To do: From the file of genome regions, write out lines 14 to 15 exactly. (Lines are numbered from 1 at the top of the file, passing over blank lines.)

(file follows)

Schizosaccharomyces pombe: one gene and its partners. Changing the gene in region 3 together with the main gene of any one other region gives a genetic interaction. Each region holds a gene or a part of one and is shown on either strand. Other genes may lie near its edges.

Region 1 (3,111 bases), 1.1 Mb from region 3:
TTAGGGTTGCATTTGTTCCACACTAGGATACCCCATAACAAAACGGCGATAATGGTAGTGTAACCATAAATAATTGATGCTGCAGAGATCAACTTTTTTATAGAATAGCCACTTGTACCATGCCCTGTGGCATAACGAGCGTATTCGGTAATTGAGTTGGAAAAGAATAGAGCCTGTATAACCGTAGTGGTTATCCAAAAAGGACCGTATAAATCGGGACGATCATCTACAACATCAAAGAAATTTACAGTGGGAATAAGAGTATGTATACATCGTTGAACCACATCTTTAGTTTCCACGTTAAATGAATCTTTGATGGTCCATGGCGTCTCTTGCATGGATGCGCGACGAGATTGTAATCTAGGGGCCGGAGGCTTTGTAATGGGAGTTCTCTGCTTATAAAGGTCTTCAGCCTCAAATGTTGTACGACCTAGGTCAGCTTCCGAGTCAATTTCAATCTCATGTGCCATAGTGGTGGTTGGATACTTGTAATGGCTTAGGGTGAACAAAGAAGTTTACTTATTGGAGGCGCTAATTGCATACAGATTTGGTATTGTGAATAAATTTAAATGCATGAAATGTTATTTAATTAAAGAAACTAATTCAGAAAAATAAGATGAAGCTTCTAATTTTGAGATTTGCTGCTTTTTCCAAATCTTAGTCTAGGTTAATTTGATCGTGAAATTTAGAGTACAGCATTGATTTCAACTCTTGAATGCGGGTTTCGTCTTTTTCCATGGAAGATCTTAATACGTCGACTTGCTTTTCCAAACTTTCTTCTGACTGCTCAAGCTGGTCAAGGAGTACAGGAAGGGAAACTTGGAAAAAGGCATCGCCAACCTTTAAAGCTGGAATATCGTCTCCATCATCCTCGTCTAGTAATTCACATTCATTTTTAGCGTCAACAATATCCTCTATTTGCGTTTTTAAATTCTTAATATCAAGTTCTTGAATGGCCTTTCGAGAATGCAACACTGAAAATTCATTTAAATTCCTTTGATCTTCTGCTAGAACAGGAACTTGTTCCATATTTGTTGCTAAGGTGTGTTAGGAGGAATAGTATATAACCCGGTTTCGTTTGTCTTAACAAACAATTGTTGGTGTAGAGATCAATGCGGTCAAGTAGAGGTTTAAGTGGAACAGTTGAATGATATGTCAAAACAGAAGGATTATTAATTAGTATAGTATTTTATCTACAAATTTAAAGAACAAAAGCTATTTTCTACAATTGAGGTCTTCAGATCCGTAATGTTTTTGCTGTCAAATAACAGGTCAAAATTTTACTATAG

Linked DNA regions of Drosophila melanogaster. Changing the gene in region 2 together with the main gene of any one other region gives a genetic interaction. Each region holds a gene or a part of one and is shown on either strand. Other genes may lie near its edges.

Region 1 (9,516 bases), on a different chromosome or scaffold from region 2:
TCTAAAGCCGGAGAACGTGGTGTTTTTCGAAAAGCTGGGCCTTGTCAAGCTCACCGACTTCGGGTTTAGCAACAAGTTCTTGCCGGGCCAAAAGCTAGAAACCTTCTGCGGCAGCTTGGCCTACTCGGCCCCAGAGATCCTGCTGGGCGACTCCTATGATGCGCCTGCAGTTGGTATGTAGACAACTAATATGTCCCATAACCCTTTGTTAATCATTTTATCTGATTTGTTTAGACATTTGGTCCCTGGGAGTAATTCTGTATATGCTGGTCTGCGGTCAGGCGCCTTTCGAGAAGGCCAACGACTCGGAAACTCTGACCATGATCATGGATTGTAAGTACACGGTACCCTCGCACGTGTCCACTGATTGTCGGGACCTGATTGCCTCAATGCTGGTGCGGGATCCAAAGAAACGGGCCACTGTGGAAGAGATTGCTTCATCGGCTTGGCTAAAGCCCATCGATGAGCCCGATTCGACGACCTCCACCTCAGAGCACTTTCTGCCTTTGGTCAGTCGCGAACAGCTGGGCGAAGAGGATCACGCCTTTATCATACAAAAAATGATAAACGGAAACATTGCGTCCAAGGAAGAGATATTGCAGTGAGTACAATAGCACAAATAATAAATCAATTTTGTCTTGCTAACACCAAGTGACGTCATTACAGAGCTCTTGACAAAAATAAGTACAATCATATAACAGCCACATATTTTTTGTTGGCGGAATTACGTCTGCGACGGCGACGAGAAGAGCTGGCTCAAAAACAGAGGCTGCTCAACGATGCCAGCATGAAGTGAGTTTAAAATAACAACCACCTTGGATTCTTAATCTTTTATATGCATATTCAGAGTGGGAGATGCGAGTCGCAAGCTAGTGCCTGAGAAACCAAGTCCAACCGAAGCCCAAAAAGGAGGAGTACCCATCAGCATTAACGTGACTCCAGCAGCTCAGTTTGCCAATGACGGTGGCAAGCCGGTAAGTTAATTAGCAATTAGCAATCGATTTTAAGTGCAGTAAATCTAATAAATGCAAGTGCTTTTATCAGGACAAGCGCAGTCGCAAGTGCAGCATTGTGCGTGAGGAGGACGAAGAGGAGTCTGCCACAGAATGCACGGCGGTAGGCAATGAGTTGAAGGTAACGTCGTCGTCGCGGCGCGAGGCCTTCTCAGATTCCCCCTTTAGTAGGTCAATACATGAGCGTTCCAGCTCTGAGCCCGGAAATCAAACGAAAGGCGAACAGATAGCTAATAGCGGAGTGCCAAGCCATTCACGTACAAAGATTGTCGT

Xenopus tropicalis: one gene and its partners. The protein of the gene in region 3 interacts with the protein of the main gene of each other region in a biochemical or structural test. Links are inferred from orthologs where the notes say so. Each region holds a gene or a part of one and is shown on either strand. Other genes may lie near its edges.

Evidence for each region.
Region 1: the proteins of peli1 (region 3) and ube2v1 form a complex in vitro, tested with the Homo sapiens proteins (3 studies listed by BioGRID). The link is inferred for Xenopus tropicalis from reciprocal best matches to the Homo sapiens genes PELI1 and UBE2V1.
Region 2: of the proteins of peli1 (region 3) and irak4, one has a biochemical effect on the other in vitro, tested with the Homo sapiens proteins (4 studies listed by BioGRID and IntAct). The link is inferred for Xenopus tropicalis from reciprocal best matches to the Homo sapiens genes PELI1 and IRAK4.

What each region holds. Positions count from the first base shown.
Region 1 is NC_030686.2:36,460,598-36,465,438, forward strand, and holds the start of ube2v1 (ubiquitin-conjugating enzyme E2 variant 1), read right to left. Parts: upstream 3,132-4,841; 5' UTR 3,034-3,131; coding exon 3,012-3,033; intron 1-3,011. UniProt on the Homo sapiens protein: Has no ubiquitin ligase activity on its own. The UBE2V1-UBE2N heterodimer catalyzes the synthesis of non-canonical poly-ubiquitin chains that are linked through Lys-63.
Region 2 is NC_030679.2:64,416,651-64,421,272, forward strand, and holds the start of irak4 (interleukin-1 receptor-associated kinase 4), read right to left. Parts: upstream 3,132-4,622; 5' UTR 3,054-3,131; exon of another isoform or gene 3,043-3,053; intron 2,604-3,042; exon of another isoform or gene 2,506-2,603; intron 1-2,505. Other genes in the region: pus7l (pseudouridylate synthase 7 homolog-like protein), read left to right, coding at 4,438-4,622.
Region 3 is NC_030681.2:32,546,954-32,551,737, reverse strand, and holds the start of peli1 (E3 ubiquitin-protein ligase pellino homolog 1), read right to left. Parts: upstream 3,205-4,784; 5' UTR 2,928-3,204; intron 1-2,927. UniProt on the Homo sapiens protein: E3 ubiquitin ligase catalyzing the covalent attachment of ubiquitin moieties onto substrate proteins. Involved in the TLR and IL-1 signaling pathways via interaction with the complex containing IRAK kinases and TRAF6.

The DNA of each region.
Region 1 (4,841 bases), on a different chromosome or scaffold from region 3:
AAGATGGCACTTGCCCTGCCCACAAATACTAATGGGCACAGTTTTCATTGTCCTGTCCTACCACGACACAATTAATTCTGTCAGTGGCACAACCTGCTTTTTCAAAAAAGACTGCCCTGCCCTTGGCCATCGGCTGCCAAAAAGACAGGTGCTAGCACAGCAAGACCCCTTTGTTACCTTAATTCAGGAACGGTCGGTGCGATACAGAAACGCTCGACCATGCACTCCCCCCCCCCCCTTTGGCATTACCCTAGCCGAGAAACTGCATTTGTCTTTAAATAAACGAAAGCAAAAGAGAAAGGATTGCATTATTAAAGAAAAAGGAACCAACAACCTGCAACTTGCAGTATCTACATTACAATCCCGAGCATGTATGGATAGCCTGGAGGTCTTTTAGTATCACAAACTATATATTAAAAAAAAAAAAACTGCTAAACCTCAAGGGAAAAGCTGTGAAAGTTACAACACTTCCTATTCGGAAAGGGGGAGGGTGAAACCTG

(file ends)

Region 3 is NC_030681.2:32,546,954-32,551,737, reverse strand, and holds the start of peli1 (E3 ubiquitin-protein ligase pellino homolog 1), read right to left. Parts: upstream 3,205-4,784; 5' UTR 2,928-3,204; intron 1-2,927. UniProt on the Homo sapiens protein: E3 ubiquitin ligase catalyzing the covalent attachment of ubiquitin moieties onto substrate proteins. Involved in the TLR and IL-1 signaling pathways via interaction with the complex containing IRAK kinases and TRAF6.

The DNA of each region.